Please also help our families. Heal broken hearts and restore damaged relationships and shattered trust. Crush our hearts for our sin towards our husbands, wives, parents, children, siblings, or anyone else and prod us to confess with humility and seek forgiveness.

Where we have been hurt, remind us of how we have grieved You, the God who is Love, and help us to extend to others the forgiveness You have already shown to us. Redeem our relationships in all aspects, Lord, and mold us into a people for Your pleasure and purposes, amen.

In So Many Words…

Question:  How does this apply?  What does it look like? 

For the Kingdom of God is not just a lot of talk; it is living by God’s power.

Over at Inspiration with an Attitude (which, by the way, I highly recommend checking out), one of my blogging buddies recently asked the above question, specifically calling on her “panel of experts” for their input.

My blog appeared in her list, so I fear we must question her mental health (or perhaps we can chalk it up to the contrast between my scribblings and her daily bombardment of middle school angst…)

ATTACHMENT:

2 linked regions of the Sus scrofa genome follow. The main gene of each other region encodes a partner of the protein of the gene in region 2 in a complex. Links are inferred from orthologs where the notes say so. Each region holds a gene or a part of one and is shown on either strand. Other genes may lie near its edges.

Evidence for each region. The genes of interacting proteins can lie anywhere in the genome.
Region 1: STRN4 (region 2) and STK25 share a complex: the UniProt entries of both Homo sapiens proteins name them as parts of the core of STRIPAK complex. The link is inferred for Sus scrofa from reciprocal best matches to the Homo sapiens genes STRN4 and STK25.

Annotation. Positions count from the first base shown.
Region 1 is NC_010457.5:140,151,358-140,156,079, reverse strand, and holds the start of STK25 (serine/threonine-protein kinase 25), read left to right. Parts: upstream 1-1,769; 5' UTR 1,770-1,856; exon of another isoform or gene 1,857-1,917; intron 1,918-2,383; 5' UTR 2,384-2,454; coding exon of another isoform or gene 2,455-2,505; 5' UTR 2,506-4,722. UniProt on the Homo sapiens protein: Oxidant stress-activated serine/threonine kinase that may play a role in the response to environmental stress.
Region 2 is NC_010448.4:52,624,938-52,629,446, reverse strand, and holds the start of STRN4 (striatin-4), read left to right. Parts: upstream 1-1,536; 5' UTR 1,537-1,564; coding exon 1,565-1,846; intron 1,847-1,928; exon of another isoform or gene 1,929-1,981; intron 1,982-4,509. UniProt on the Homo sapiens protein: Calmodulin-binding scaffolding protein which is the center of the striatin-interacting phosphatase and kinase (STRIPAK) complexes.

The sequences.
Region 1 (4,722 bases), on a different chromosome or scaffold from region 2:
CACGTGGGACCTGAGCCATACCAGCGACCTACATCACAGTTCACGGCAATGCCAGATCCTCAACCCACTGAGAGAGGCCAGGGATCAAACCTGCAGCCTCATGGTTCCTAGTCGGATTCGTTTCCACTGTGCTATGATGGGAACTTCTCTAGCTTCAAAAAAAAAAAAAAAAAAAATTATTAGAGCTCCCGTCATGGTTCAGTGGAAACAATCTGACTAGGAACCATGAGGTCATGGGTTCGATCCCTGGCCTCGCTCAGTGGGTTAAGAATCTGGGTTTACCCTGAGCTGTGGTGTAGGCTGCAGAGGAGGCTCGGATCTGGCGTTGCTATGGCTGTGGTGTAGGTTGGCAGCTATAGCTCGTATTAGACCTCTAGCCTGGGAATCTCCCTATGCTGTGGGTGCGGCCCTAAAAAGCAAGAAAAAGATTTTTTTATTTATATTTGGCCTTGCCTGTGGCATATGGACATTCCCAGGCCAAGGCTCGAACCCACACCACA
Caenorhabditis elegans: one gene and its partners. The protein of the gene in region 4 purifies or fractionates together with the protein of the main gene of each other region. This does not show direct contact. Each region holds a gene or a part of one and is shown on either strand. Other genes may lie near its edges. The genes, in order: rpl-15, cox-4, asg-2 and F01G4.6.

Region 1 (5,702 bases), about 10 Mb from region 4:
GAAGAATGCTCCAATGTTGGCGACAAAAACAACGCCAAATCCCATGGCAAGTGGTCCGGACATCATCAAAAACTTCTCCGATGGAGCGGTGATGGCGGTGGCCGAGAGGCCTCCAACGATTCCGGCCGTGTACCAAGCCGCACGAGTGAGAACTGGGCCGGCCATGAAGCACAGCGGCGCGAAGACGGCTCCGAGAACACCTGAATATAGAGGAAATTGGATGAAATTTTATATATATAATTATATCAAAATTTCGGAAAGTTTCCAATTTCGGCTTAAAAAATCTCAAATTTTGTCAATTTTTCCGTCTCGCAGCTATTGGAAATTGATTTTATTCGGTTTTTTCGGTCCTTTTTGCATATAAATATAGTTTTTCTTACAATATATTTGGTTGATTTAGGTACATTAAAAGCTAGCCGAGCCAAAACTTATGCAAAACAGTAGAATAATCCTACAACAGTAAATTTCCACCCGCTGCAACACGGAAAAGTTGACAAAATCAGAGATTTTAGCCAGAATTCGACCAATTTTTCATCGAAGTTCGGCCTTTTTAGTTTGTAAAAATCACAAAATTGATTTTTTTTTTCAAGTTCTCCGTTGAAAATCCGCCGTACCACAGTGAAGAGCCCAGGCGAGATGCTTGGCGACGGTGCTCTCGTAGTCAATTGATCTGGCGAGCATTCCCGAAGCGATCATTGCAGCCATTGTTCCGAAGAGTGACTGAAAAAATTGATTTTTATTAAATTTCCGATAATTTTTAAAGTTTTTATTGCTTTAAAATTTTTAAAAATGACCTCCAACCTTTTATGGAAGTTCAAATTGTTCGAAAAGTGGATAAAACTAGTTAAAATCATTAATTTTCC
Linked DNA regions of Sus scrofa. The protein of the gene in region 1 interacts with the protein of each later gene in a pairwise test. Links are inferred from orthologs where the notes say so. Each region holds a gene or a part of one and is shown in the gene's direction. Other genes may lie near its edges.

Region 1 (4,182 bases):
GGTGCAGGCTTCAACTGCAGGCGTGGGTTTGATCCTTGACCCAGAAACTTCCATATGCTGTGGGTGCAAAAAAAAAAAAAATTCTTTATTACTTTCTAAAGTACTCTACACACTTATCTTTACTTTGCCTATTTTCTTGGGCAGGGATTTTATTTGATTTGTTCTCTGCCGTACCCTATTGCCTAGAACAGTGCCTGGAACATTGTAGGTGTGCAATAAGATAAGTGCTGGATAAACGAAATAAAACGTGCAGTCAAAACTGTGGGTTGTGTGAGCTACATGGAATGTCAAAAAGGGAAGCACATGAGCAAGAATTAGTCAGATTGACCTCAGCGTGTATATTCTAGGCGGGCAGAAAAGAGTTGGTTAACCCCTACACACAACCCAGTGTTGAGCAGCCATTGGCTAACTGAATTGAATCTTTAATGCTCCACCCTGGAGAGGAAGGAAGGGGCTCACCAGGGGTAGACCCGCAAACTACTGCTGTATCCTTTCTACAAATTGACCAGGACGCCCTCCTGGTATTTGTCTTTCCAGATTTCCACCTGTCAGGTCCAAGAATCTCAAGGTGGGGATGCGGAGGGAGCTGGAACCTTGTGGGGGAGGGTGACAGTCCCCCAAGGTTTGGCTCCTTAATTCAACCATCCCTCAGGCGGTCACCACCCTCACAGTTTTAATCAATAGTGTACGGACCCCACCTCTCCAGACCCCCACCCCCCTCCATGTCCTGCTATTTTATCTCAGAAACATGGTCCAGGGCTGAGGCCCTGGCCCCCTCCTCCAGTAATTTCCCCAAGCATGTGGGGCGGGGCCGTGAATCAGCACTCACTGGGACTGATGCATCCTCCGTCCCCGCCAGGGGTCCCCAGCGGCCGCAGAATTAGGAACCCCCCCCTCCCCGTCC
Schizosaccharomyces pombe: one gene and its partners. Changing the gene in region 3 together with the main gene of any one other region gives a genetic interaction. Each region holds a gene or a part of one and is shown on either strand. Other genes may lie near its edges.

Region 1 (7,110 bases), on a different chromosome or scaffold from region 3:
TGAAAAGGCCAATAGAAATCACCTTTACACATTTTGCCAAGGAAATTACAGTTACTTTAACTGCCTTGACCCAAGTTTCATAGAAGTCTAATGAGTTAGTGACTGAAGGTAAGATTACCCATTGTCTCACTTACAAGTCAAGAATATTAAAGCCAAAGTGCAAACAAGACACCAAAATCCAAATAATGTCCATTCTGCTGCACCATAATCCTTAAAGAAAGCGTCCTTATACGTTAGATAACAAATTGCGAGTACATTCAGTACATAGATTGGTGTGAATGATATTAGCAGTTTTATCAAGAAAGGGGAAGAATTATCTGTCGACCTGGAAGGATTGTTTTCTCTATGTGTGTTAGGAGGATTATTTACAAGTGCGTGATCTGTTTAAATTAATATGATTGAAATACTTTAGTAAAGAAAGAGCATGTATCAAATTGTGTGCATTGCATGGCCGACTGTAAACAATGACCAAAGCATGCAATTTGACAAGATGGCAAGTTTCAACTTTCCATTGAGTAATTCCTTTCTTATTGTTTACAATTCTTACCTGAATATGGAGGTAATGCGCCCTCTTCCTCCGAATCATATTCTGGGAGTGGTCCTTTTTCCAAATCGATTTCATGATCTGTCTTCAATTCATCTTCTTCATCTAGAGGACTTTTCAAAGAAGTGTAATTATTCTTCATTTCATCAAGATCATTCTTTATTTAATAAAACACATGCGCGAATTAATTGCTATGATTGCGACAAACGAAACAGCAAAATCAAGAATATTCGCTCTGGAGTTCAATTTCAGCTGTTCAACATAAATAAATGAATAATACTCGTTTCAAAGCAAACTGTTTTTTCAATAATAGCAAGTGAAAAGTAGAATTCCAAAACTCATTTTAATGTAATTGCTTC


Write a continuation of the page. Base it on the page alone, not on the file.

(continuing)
Nevertheless, the question is a good one and coincided nicely with some other tidbits I’ve been pondering, including a conversation between Yeshua and some religious leaders as recorded in Matthew 22:23-32.

These fellows had approached the Lord with what they probably considered an insoluble conundrum based on Deuteronomy 25:5-10 – a law which provided for the continuation of a man’s family line in the event of his untimely death. The scenario they postulated is quite foreign to today’s way of thinking, but basically their question was an attempt to apply eternal significance to a matter of temporary import (as we all tend to do).

I love the way David H. Stern translates the Lord’s response in the Complete Jewish Bible:

Yeshua answered them, “The reason you go astray is that you are ignorant both of the power of the Tanakh [Scriptures] and the power of God.”  Matthew 22:29